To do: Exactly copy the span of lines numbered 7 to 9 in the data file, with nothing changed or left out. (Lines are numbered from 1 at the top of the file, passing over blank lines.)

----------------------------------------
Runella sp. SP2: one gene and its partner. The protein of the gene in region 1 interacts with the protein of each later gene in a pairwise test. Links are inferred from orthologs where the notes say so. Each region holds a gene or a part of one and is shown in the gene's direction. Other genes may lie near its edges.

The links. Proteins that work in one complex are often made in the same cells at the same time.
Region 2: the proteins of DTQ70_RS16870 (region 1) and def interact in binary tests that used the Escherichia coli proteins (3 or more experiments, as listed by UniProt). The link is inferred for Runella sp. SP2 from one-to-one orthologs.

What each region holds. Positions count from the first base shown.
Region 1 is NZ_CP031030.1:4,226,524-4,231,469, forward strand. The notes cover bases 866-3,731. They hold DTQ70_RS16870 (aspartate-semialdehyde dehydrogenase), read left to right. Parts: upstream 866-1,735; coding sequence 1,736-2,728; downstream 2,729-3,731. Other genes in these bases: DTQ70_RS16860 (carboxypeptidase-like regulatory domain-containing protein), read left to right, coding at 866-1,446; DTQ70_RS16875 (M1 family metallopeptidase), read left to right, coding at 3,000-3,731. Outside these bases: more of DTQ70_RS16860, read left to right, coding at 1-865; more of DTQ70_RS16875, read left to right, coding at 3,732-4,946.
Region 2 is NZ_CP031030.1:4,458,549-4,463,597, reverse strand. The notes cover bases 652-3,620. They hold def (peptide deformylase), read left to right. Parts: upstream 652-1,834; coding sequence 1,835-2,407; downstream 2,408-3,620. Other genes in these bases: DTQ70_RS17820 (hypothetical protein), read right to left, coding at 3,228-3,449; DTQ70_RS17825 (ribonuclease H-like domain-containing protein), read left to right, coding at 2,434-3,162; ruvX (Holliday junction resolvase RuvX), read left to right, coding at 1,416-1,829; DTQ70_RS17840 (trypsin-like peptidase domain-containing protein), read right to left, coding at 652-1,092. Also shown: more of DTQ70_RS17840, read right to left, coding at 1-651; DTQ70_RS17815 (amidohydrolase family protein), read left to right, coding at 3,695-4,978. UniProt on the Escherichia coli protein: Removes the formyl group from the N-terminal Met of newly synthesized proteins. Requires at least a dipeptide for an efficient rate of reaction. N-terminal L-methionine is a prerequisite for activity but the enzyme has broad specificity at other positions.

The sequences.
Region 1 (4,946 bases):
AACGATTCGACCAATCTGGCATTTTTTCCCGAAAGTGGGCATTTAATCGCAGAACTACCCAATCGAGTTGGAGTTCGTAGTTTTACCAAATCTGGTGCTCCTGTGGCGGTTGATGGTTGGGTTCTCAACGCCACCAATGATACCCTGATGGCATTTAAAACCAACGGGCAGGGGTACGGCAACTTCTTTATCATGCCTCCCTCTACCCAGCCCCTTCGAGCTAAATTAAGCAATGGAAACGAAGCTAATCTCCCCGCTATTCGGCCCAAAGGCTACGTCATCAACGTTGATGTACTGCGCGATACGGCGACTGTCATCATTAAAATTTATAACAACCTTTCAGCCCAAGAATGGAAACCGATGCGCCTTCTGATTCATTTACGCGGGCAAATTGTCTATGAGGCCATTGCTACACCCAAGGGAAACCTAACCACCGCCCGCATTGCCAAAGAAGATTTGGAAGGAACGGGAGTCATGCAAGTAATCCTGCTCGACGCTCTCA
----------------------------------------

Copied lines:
The sequences.
Region 1 (4,946 bases):
AACGATTCGACCAATCTGGCATTTTTTCCCGAAAGTGGGCATTTAATCGCAGAACTACCCAATCGAGTTGGAGTTCGTAGTTTTACCAAATCTGGTGCTCCTGTGGCGGTTGATGGTTGGGTTCTCAACGCCACCAATGATACCCTGATGGCATTTAAAACCAACGGGCAGGGGTACGGCAACTTCTTTATCATGCCTCCCTCTACCCAGCCCCTTCGAGCTAAATTAAGCAATGGAAACGAAGCTAATCTCCCCGCTATTCGGCCCAAAGGCTACGTCATCAACGTTGATGTACTGCGCGATACGGCGACTGTCATCATTAAAATTTATAACAACCTTTCAGCCCAAGAATGGAAACCGATGCGCCTTCTGATTCATTTACGCGGGCAAATTGTCTATGAGGCCATTGCTACACCCAAGGGAAACCTAACCACCGCCCGCATTGCCAAAGAAGATTTGGAAGGAACGGGAGTCATGCAAGTAATCCTGCTCGACGCTCTCA